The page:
The poor would be the worst af­fected by these slow on­set events and most of them would mi­grate out of ru­ral ar­eas to nearby ur­ban set­tle­ments, which would be cities and the peri-ur­ban sur­round­ings. Such “hotspots” of in and out mi­gra­tion would be stressed for nat­u­ral re­sources, pub­lic ser­vices and liveli­hoods. In In­dia, ar­eas be­tween Chen­nai and Ben­galuru have been high­lighted in the re­port along with those around Mex­ico City, Guatemala City and Nairobi. In In­dia, there are al­ready signs of un­planned and fron­tier-led growth in peri-ur­ban ar­eas. Past ex­pe­ri­ence shows that plan­ning that ig­nores the ecosys­tem ser­vices pro­vided by lo­cal nat­u­ral re­sources such as wa­ter tanks and forested ar­eas gen­er­ates fur­ther prob­lems par­tic­u­larly for the poor­est and most vul­ner­a­ble.

The im­pli­ca­tions of these in­ter­nal mi­gra­tions will be sig­nif­i­cant for de­vel­op­ment in the ar­eas and for the lives of these peo­ple. There­fore, un­der­stand­ing mi­gra­tion pat­terns, get­ting bet­ter so­cioe­co­nomic data on mi­gra­tion and pre­par­ing in ad­vance through ap­pro­pri­ate plan­ning be­come crit­i­cal. The sce­nar­ios used in the Bank re­port could be ex­tended to cover other time pe­ri­ods and could also be more lo­calised. Cur­rent cli­mate modelling meth­ods are not ac­cu­rate at high res­o­lu­tions for lo­cal de­ci­sion-mak­ing, but these are ex­pected to im­prove over time.

What can be done?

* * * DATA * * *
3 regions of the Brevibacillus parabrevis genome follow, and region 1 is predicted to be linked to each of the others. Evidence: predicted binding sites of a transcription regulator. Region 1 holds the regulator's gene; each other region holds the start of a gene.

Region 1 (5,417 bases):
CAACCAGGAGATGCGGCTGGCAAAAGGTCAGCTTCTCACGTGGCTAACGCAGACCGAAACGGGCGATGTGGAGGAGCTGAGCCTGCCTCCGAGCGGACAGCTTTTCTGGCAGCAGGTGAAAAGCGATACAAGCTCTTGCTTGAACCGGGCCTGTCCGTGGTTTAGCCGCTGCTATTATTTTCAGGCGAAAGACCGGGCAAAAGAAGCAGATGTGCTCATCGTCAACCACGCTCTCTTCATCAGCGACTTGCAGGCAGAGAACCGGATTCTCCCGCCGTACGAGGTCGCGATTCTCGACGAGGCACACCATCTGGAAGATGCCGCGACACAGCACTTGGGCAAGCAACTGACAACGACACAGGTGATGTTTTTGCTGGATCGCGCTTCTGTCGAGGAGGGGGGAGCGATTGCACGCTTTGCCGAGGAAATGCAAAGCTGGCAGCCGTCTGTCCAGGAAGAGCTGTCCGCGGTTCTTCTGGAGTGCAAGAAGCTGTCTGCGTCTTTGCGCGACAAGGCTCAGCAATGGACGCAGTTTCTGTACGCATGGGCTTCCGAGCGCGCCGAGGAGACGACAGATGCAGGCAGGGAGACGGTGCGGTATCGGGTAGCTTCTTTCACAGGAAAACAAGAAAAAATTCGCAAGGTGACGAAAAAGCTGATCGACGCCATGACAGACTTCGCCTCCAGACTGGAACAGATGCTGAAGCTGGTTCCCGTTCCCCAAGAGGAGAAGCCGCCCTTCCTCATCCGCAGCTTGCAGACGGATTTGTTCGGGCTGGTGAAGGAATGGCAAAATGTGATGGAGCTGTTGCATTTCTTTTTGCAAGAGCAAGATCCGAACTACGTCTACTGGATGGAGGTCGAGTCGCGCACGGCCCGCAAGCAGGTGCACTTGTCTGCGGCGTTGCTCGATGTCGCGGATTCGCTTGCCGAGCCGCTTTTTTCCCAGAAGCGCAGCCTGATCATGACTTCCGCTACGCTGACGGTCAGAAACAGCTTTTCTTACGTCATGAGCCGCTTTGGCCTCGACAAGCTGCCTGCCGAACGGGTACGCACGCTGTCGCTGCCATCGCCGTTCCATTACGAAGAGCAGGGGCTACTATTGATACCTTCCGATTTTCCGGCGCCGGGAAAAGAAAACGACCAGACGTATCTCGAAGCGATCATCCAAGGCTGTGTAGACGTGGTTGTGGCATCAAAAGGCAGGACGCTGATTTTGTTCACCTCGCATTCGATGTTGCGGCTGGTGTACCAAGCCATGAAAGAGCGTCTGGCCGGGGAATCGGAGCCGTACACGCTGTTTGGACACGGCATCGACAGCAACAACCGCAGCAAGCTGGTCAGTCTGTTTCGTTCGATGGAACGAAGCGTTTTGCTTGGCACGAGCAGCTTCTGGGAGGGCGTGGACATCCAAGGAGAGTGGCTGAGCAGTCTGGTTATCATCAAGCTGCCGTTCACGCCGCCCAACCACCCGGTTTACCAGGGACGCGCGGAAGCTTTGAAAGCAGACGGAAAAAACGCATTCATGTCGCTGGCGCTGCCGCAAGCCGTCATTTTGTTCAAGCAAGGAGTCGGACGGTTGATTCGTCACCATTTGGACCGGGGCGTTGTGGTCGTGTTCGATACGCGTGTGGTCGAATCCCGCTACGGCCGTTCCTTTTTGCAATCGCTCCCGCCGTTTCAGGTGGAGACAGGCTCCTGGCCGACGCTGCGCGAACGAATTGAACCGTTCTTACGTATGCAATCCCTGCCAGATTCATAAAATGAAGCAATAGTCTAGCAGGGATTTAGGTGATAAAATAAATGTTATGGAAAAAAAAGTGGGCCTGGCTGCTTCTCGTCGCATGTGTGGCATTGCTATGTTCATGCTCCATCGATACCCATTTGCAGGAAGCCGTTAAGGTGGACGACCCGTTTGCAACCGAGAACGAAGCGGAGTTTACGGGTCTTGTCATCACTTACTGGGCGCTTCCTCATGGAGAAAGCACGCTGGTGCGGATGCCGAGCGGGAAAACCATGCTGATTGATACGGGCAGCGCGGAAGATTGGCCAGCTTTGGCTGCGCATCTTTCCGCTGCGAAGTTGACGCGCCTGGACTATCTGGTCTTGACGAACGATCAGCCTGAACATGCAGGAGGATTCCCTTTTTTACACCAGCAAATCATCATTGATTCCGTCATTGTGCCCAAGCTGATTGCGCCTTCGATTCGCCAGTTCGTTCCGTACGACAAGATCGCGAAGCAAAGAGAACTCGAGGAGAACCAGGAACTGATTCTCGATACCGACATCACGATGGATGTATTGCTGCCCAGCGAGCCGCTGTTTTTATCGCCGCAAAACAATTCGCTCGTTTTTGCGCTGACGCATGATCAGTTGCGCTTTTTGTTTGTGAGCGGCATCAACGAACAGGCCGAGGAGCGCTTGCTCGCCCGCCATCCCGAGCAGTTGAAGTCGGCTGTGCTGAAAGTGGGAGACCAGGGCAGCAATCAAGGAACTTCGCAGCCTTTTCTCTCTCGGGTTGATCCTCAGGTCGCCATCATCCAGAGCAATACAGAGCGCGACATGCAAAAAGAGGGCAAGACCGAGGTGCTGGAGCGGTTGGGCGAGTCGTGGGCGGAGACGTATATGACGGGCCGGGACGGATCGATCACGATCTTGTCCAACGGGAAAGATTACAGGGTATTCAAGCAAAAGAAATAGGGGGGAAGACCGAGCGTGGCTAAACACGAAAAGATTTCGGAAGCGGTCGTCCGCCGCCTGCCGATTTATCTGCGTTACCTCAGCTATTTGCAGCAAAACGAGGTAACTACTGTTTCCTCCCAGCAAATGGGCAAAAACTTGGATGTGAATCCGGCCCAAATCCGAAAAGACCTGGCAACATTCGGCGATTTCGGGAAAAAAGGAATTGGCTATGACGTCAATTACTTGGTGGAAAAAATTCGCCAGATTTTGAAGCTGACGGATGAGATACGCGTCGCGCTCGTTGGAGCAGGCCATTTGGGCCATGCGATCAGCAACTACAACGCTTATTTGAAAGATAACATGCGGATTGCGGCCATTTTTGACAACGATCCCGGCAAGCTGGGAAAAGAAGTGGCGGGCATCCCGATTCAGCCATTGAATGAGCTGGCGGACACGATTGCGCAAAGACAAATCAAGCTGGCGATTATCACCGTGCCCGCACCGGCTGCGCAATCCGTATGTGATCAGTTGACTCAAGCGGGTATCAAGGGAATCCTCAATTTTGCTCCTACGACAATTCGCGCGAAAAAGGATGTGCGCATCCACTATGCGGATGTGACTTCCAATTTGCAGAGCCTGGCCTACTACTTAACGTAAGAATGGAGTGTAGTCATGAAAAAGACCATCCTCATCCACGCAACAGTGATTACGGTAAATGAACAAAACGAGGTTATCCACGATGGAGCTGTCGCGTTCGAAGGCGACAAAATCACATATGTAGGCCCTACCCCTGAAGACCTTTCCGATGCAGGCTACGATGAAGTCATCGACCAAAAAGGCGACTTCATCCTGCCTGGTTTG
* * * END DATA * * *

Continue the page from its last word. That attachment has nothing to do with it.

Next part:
What kind of poli­cies are needed? Re­duc­ing GHG emis­sions is of ut­most ur­gency, al­though that seems to be tak­ing place at a pace de­ter­mined by geopo­lit­i­cal as well as lo­cal ini­tia­tives. Sec­ond, in­te­grat­ing in­ter­nal mi­gra­tion with on­go­ing de­vel­op­ment plan­ning is vi­tal. The peri-ur­ban ar­eas, which are ex­pected to be hot spots, al­ready show prob­lems of wa­ter short­age, waste man­age­ment, nu­tri­tional de­fi­ciency, lim­ited ser­vices such as health and ed­u­ca­tion, and poor in­fras­truc­ture. Ecosys­tems, part of the nat­u­ral re­sources in peri-ur­ban ar­eas, ought to be pro­tected as “spe­cial eco­log­i­cal zones”, so that as ur­ban set­tle­ments ex­pand, they don’t eat into ecosys­tem ser­vices. Skill build­ing, job train­ing and other op­por­tu­ni­ties for ed­u­ca­tion and jobs for lo­cals and mi­grants would also have to be­come a fo­cal point. Rights for those who are forced to mi­grate would be fun­da­men­tal in these prepa­ra­tions, as stud­ies and ex­pe­ri­ence have shown that ig­nor­ing is­sues of so­cial jus­tice and eq­uity in adap­ta­tion can lead to se­ri­ous gov­er­nance fail­ure. Su­jatha Byra­van, a sci­en­tist, stud­ies sci­ence, tech­nol­ogy and de­vel­op­ment pol­icy